Searching over 5,500,000 cases.

Buy This Entire Record For $7.95

Download the entire decision to receive the complete text, official citation,
docket number, dissents and concurrences, and footnotes for this case.

Learn more about what you receive with purchase of this case.

Alaska Pacific Trading Co. v. Eagon Forest Products Inc.

February 10, 1997


Appeal from Superior Court of King County. Docket No: 94-2-02058-7. Date filed: 07/07/95. Judge signing: Hon. Faith Enyeart Ireland.

Order Granting Motion to Publish Opinion March 24, 1997. Petition for Review Denied September 3, 1997,

Authored by Susan R. Agid. Concurring: William W. Baker, Walter E. Webster.

The opinion of the court was delivered by: Agid

AGID, J. -- Alaska Pacific Trading Company (ALPAC) and Eagon Forest Products, Inc. (Eagon) contracted to sell and buy raw logs. After months of communications between the parties, the delivery date passed with no shipment. Eagon canceled the contract, alleging that ALPAC had breached. ALPAC brought an action for breach. The trial court found that ALPAC breached the contract by failing to timely deliver the logs and that there was no modification of the delivery date and Eagon did not repudiate. It granted Eagon's motion for summary judgment. ALPAC contends that failure to timely deliver the goods is not a material breach and that the parties modified the delivery date. Alternately, it argues that Eagon breached the contract by failing to provide adequate assurances or repudiating the contract. We affirm the trial court because ALPAC's failure to timely deliver goods is a material breach and the parties did not modify the delivery date. Further, ALPAC did not request assurances, and Eagon did not repudiate the contract.


ALPAC and Eagon are both corporations engaged in importing and exporting raw logs. In April 1993, Setsuo Kimura, ALPAC's president, and C.K. Ahn, Eagon's vice president, entered into a contract under which ALPAC would ship about 15,000 cubic meters of logs from Argentina to Korea between the end of July and the end of August 1993. Eagon agreed to purchase the logs. In the next few months, the market for logs began to soften, making the contract less attractive to Eagon. ALPAC became concerned that Eagon would try to cancel the contract. Kimura and Ahn began a series of meetings and letters, apparently in an effort to assure ALPAC that Eagon would purchase the logs.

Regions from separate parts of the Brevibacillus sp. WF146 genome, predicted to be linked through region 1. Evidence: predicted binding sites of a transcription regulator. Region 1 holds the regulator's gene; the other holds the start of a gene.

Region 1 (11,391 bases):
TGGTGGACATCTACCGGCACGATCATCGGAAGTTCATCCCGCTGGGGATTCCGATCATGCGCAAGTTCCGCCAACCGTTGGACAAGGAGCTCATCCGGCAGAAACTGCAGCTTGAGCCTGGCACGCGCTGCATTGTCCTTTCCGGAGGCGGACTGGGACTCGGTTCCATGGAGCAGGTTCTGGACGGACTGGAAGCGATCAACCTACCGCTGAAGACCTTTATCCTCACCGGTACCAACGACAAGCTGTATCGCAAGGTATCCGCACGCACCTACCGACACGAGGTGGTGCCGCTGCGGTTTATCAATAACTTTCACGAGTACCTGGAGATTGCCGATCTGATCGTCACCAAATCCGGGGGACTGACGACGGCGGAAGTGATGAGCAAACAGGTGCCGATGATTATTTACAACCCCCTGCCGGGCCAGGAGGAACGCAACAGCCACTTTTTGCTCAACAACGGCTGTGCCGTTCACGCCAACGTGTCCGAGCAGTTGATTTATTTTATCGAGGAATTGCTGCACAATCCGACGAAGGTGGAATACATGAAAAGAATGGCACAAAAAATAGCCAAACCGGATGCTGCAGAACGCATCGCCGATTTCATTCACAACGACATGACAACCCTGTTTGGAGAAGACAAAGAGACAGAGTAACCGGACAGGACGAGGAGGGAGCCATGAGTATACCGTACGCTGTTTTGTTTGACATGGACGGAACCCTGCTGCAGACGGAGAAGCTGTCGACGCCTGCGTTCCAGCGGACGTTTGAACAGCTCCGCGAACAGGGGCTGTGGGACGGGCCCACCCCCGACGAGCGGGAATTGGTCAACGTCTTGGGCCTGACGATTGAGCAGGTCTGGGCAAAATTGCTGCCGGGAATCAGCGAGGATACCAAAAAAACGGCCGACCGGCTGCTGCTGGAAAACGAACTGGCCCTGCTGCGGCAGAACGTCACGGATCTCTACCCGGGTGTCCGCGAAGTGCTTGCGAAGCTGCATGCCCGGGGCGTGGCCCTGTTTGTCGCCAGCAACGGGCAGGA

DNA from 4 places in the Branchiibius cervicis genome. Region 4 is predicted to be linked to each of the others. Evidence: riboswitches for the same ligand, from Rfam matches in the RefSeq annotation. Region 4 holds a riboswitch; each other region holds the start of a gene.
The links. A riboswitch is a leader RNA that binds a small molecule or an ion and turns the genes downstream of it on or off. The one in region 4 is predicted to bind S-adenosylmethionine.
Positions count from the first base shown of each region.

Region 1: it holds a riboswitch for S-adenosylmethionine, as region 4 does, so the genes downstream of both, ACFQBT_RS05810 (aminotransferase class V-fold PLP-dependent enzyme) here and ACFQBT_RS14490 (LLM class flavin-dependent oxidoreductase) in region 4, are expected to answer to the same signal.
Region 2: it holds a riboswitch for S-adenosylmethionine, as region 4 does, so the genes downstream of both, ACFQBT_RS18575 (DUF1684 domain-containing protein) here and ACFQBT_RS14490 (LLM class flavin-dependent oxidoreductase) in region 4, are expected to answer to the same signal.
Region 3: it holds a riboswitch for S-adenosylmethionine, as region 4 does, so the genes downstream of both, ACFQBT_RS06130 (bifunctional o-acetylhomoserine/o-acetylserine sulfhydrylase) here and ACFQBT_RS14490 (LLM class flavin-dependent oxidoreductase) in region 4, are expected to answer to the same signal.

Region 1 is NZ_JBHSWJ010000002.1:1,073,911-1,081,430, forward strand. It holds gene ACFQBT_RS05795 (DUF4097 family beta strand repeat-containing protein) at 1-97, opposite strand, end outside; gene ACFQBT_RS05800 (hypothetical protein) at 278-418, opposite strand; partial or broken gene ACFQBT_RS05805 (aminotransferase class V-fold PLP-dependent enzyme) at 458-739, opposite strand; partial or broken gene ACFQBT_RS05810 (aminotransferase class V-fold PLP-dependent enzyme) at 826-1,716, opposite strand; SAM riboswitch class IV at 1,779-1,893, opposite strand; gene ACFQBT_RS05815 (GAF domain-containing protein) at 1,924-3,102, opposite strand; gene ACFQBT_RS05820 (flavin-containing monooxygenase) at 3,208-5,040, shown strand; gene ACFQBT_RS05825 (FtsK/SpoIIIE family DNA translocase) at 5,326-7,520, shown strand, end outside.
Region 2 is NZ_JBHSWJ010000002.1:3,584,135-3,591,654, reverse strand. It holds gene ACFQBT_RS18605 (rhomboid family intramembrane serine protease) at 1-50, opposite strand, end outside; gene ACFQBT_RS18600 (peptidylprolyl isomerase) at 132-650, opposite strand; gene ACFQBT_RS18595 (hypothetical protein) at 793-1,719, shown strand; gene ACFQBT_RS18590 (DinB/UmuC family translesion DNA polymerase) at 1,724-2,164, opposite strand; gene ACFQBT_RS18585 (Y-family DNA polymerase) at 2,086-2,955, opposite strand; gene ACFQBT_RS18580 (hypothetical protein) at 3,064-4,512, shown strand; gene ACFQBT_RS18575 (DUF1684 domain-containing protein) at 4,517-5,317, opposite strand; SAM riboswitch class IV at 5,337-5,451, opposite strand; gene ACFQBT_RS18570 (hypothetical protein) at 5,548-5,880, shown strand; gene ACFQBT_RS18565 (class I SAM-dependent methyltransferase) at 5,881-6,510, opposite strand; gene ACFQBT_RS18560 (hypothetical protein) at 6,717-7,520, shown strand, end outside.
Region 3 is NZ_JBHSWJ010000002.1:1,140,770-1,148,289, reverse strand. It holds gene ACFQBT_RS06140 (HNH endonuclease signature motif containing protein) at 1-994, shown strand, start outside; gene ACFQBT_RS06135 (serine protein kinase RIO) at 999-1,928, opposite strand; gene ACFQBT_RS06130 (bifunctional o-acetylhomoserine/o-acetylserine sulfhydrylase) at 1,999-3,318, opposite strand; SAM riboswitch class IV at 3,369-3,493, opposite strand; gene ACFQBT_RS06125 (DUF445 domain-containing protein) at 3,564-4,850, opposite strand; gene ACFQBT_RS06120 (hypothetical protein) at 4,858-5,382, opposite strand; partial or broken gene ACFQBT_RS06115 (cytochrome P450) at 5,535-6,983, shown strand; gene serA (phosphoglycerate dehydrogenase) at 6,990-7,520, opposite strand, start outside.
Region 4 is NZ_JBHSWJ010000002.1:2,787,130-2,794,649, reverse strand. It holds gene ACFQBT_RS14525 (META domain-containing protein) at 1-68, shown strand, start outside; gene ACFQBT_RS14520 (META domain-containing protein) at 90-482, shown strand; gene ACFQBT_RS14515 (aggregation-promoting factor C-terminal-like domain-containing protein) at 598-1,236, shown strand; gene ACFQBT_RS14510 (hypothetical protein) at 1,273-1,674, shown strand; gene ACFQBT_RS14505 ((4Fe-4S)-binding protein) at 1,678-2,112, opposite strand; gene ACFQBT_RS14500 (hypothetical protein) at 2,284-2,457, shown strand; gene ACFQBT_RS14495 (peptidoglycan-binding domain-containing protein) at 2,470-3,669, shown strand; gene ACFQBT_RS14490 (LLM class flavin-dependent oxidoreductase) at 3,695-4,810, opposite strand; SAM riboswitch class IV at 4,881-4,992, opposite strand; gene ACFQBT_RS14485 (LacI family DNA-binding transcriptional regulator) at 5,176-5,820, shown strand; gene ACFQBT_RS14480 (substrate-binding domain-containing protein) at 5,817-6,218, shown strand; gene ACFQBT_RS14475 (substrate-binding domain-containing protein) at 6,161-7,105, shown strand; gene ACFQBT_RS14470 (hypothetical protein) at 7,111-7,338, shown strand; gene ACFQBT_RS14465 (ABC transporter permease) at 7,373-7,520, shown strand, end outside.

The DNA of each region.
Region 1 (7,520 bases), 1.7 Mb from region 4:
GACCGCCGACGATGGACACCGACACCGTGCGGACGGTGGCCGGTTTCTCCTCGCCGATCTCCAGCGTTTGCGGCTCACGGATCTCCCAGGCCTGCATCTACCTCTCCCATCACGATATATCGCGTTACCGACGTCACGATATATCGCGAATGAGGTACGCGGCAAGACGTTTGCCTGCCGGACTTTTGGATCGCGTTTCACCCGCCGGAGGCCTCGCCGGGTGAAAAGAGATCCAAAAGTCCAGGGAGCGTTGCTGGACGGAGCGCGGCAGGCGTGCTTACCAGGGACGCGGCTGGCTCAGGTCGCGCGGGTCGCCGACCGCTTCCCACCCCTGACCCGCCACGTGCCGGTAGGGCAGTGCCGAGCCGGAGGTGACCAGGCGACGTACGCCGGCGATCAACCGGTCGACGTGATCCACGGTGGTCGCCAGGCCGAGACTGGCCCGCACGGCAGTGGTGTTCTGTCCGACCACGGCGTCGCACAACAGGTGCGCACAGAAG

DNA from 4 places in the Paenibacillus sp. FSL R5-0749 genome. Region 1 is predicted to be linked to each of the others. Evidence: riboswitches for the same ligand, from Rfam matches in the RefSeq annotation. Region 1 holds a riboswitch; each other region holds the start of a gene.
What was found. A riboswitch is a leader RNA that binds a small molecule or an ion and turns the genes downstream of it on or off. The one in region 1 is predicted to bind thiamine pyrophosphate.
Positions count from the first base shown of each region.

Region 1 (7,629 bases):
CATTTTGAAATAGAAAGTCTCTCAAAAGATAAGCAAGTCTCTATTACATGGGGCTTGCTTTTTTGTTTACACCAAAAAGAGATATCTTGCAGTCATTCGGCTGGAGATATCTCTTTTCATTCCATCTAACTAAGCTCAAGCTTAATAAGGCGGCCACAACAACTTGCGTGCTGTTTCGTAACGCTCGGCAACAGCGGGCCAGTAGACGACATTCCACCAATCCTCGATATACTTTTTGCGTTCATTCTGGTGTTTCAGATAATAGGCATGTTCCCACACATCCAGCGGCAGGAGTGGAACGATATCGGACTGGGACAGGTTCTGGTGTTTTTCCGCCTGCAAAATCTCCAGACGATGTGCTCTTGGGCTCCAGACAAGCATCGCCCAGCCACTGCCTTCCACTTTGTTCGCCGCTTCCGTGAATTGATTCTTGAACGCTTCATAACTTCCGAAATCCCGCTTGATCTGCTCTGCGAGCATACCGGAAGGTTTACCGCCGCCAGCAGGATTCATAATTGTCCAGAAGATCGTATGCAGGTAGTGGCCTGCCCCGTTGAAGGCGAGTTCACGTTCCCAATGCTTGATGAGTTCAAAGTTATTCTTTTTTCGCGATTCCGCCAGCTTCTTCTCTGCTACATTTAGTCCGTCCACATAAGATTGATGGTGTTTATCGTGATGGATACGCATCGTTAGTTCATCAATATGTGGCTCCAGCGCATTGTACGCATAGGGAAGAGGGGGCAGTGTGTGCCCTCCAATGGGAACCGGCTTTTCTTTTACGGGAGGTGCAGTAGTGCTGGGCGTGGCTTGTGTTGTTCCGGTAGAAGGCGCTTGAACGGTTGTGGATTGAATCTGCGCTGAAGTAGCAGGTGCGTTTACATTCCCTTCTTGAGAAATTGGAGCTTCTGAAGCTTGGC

At Eagon, the home office was troubled by the drop in timber prices and initially withheld approval of the shipment. Ahn sent numerous internal memoranda to the home office to the effect that the corporation may not wish to go through with the deal, given the drop in timber prices, but that accepting the logs was "inevitable" under the contract. On August 30, Ahn sent a letter to the home office stating that he would attempt to avoid acceptance of the logs, but that it would be difficult and suggesting that they hold ALPAC responsible for shipment delay.

On August 23, Eagon received a faxed latter from ALPAC suggesting that the price and volume of the contract be reduced. Eagon did not respond to the fax. During a business meeting soon after, Kimura asked Ahn whether he intended to accept the logs. Ahn admitted that he was having trouble getting approval. Kimura thereafter believed that Eagon would not accept the shipment.